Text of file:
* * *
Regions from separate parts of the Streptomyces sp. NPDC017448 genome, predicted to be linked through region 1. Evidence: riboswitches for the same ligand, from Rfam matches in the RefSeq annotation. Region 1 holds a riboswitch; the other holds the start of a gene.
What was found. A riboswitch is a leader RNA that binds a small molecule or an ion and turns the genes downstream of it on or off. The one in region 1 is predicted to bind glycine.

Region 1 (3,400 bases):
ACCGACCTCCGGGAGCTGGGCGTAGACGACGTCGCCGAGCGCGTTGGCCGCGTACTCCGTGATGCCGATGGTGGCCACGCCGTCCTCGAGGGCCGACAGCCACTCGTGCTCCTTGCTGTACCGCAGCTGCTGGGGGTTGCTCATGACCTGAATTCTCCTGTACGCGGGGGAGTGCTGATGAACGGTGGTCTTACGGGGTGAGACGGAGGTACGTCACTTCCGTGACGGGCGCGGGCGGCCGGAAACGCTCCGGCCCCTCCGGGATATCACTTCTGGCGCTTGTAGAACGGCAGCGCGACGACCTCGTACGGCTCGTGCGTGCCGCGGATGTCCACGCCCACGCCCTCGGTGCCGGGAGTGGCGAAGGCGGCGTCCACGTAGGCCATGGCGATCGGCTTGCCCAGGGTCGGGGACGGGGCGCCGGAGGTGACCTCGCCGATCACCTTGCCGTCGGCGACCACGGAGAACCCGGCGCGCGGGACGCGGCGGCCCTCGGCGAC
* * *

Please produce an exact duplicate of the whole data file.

Regions from separate parts of the Streptomyces sp. NPDC017448 genome, predicted to be linked through region 1. Evidence: riboswitches for the same ligand, from Rfam matches in the RefSeq annotation. Region 1 holds a riboswitch; the other holds the start of a gene.
What was found. A riboswitch is a leader RNA that binds a small molecule or an ion and turns the genes downstream of it on or off. The one in region 1 is predicted to bind glycine.

Region 1 (3,400 bases):
ACCGACCTCCGGGAGCTGGGCGTAGACGACGTCGCCGAGCGCGTTGGCCGCGTACTCCGTGATGCCGATGGTGGCCACGCCGTCCTCGAGGGCCGACAGCCACTCGTGCTCCTTGCTGTACCGCAGCTGCTGGGGGTTGCTCATGACCTGAATTCTCCTGTACGCGGGGGAGTGCTGATGAACGGTGGTCTTACGGGGTGAGACGGAGGTACGTCACTTCCGTGACGGGCGCGGGCGGCCGGAAACGCTCCGGCCCCTCCGGGATATCACTTCTGGCGCTTGTAGAACGGCAGCGCGACGACCTCGTACGGCTCGTGCGTGCCGCGGATGTCCACGCCCACGCCCTCGGTGCCGGGAGTGGCGAAGGCGGCGTCCACGTAGGCCATGGCGATCGGCTTGCCCAGGGTCGGGGACGGGGCGCCGGAGGTGACCTCGCCGATCACCTTGCCGTCGGCGACCACGGAGAACCCGGCGCGCGGGACGCGGCGGCCCTCGGCGAC